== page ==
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Explore Townsend and the Great Smoky Mountains

Explore Townsend, You Will Love It

Even in 2018-2019, we’re amazed at how many of our visitors who come to the Smokies to find peace and quiet are unaware of Townsend, TN, just a reasonably short distance from many of our cabins at Bear Camp. Townsend is a town that functions as the other major gateway to the Great Smoky Mountains National Park and, while now far more developed than ever, a stark contrast to the largeness and energy that Pigeon Forge and Gatlinburg provide.

If you wanted to see the Smoky Mountains at their quietest and most local, Townsend is worth a day trip to!

The best way to get to Townsend, in our opinion, is to do so from Pigeon Forge. You take Wears Valley Road and drive that for about 35 minutes just straight. You will slowly transition out of the hustle and bustle of Pigeon Forge out to some more local businesses, services, and neighborhoods, and from there start seeing a plethora of much more natural views, valleys, farmland and more alongside some interesting local businesses and stops. About 17 minutes in, you will come to what appears to be a great clearing with a sudden burst of antique shops, Smoky Mountain stores, restaurants and some other local fare. This area is known as Wears Valley and it is definitely worth a stop sometime on its own, but as we’re heading to Townsend here, keep going straight. The road will begin to showcase some heavy curves again and the thick forestry of the mountains will come back. More roadside items and other curios like historic cemeteries will be among your sights now in an eclectic, almost random, fashion. Keep driving and soon enough you will come to another clearing with tubing and woodworking businesses on both sides that finally stops at a major fork in the road.

You’ve reached Townsend, friend!

And as you will see, Townsend is largely this one road. There are stores, gas stations, attraction providers and arts and crafts places, but as you can see, it’s a much different atmosphere out here. Traffic is far less, complexes and places are much more spread out. There is a major sidewalk on both sides of the road, but it almost seems ironic considering how much walking one would need to do to on it to get to places! Bicycling is preferred along that route. There are few chain restaurants in Townsend, no WalMart, and pretty much no fighting for parking space… with one exception we’ll talk about below. Townsend is touted as the “quiet side of the Smokies”, and that title is certainly justified.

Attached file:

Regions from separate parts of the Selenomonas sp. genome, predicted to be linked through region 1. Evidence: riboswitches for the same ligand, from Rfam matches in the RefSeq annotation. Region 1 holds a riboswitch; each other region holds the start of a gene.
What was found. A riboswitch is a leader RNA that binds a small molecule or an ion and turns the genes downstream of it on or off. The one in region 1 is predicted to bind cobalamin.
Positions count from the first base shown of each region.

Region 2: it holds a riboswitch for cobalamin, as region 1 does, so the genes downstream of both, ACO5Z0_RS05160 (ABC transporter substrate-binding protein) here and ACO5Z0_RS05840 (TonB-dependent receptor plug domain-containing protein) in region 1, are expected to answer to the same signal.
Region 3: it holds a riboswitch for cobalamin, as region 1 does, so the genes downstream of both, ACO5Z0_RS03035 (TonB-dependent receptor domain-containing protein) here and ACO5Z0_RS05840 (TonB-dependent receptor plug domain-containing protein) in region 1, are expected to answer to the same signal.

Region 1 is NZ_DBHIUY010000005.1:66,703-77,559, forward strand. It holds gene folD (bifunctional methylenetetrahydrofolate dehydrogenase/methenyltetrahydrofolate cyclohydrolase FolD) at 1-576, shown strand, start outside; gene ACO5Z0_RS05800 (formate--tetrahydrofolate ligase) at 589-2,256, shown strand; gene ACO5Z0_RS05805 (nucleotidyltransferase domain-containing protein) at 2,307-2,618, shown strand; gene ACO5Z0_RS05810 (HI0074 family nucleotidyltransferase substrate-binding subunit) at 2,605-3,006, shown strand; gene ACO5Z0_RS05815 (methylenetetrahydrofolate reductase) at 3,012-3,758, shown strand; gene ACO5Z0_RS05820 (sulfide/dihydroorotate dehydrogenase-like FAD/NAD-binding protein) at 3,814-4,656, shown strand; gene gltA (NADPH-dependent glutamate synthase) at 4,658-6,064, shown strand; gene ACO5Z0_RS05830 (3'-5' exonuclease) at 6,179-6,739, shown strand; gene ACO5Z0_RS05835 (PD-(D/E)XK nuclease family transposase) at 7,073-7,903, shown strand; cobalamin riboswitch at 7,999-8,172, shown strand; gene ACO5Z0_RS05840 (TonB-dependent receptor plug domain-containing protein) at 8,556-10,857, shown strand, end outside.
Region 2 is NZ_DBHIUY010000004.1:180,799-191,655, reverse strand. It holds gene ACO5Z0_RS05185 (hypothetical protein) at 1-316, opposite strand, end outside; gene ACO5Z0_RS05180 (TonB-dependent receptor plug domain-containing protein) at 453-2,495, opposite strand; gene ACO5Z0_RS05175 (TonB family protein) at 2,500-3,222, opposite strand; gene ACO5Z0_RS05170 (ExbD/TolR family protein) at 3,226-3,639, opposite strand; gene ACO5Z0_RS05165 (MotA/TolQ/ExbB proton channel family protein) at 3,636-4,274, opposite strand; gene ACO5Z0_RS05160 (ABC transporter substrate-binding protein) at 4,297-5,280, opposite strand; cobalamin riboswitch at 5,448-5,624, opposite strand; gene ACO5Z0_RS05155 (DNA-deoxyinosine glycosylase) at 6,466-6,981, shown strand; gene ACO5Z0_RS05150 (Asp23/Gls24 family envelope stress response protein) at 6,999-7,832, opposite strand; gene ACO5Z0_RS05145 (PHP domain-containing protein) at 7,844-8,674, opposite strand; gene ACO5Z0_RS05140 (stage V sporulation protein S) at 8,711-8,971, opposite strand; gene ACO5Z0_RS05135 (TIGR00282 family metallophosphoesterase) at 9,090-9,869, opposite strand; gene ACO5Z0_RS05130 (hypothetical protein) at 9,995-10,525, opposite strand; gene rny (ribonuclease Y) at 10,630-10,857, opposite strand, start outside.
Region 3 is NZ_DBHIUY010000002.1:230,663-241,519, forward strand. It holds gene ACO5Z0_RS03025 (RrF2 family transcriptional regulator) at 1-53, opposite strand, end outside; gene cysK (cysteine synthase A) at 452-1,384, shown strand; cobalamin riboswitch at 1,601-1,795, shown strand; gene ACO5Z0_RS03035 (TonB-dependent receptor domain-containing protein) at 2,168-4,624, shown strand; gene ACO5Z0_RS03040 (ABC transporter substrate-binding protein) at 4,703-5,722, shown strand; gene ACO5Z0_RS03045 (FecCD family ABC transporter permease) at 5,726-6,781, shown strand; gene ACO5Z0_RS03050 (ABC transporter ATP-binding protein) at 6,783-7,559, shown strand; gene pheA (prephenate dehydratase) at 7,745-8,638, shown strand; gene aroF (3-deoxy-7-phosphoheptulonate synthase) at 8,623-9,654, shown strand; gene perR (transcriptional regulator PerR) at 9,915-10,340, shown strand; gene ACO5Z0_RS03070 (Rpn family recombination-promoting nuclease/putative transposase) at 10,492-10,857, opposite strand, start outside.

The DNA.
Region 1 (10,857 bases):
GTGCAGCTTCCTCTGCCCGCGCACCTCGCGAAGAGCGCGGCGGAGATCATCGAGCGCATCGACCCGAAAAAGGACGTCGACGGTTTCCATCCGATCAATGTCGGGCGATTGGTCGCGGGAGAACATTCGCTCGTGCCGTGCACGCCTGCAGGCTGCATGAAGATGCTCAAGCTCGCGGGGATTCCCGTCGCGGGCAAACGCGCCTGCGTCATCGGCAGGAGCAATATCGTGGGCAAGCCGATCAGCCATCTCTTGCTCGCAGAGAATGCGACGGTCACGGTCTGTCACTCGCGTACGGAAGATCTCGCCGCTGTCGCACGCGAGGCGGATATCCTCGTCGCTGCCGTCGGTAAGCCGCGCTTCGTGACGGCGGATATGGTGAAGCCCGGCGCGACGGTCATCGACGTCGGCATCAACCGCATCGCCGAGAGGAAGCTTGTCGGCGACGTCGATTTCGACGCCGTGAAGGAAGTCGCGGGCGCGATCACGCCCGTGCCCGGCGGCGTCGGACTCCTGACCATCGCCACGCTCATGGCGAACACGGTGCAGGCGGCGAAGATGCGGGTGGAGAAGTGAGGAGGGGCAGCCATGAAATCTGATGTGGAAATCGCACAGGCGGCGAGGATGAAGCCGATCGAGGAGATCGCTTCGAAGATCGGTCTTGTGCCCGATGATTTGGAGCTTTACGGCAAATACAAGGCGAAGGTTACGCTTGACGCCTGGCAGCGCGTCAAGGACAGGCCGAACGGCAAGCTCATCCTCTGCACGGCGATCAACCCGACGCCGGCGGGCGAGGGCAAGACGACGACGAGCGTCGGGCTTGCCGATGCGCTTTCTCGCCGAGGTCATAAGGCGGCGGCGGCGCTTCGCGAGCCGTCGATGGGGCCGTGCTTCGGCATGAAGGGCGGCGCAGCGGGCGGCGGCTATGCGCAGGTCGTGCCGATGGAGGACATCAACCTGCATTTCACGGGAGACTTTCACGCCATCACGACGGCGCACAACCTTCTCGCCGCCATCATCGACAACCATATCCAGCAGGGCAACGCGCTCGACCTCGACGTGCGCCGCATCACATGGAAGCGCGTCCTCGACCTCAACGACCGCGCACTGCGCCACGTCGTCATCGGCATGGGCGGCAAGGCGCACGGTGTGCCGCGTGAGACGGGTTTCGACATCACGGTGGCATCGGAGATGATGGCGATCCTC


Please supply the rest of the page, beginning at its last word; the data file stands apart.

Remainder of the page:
As a significant part of the greater Smoky Mountains tourism region, Townsend has three things going for it – the aforementioned proximity to the Great Smoky Mountains National Park, its historical attractions and the “Townsend Wye”. As a gateway to the National Park, Townsend’s big strength is the wonderful driving tours and views that can be offered. Townsend is where you can find Cades Cove, which can be worth the trip from all over the country to the Smokies alone to visit, as well as gorgeous areas such as Upper Tremont Road, Little River Road, and Foothills Parkway West. From Townsend, you can also connect to Gatlinburg or, going the other way, you could even go out as far as Maryville with a lot of nature to see along the way (although going as far out as Maryville would definitely add to your driving time back).

For Smoky Mountain historical relevance, you almost can’t do better than Townsend! Townsend and nearby Walland (which are largely interconnected) were the sites of early lumbering enterprises that made use of railroads before the Smoky Mountains claimed a huge portion of mountain forestry as a protected National Park, and as such, Townsend is home to the Little River Railroad Museum, a short little stop that preserves this little piece of history and will be a fun little diversion for little children who have a thing for trains. On the other side of Townsend is a much bigger complex known as the Great Smoky Mountains Heritage Center where they have a sizable bookstore, an outdoor amphitheater, a multitude of outdoor exhibits showcasing what types of historic Appalachian buildings, tools and structures were needed for life in the mountains, and many special events and musical performances that are scheduled throughout the year. The Heritage Center is definitely a must-see place for interested parties to see once in Townsend and you’ll find some really eye-opening concepts and stories about who lived here and what took place long before we ever came along.

And finally, last and the opposite of least, the one thing you might have trouble finding parking for in Townsend, is the famous Townsend river that runs alongside the town. For most people, Townsend’s identity is intrinsic to the Townsend Wye river as it is an amazingly popular spot during the Summer for tubing, swimming, fishing and more. When it’s colder out is when you can expect fewer people parked along the Wye, but even then it’s unlikely to be fully empty as folks still come to fish and take pictures of unrivaled Smoky Mountain beauty in all its glory. When it’s warm enough to swim, though? Wow. And there’s a reason it fills up so quickly, the Wye really is that great a place to take the family for a swim and/or picnic. Tennessee rivers don’t get any better than the Wye!

 

We could spend pages and pages and pages talking about Townsend,  for more information about this awesome little community. CLICK HERE